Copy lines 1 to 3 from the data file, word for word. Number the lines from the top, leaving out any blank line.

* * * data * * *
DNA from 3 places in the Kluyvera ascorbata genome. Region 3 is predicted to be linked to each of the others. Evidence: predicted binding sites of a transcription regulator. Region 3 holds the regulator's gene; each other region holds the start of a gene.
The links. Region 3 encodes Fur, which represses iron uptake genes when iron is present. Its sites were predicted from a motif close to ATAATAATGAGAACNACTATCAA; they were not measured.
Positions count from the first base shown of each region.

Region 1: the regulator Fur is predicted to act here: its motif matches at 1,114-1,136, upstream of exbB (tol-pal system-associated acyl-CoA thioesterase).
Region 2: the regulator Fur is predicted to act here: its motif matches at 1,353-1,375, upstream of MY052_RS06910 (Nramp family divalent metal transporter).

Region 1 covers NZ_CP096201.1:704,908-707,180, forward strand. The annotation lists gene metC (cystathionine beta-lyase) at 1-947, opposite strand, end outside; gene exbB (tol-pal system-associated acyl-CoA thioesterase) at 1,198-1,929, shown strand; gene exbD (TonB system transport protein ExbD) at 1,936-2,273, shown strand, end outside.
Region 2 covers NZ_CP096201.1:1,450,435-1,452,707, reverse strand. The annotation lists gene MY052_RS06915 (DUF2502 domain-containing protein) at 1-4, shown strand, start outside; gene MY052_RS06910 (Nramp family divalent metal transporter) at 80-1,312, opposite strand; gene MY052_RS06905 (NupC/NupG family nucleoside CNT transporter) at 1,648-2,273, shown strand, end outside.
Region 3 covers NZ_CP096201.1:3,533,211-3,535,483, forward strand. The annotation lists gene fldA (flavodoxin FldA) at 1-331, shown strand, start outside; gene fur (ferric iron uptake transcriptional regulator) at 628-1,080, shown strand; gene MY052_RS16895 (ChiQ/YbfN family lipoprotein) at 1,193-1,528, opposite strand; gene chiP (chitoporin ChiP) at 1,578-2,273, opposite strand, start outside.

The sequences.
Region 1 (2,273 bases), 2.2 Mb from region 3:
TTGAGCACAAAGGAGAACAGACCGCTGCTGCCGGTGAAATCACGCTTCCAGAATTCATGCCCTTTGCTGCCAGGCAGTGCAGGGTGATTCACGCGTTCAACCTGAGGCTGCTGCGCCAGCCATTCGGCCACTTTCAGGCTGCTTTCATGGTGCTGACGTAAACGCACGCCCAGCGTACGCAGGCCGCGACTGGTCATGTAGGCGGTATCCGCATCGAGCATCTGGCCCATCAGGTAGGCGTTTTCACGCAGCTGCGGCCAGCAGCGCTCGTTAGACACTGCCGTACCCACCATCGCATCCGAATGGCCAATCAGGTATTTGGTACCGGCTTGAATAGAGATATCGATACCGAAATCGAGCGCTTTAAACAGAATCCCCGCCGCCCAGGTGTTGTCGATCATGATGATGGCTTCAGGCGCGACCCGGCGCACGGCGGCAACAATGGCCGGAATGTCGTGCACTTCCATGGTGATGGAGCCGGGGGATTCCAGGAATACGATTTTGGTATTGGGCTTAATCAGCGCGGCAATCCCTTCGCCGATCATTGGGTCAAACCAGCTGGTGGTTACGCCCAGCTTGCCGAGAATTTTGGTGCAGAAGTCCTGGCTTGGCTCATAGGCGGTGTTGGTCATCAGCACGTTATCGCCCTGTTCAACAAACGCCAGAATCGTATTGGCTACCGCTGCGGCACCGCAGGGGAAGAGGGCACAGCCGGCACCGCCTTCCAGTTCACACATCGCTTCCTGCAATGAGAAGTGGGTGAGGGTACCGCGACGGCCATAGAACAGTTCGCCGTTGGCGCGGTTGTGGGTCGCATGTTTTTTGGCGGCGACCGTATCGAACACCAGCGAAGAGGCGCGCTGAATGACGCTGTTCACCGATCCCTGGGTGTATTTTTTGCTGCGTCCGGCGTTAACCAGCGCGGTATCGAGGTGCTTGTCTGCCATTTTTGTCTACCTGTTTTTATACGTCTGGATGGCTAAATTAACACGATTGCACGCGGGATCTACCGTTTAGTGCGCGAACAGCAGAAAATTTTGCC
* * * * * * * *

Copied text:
DNA from 3 places in the Kluyvera ascorbata genome. Region 3 is predicted to be linked to each of the others. Evidence: predicted binding sites of a transcription regulator. Region 3 holds the regulator's gene; each other region holds the start of a gene.
The links. Region 3 encodes Fur, which represses iron uptake genes when iron is present. Its sites were predicted from a motif close to ATAATAATGAGAACNACTATCAA; they were not measured.
Positions count from the first base shown of each region.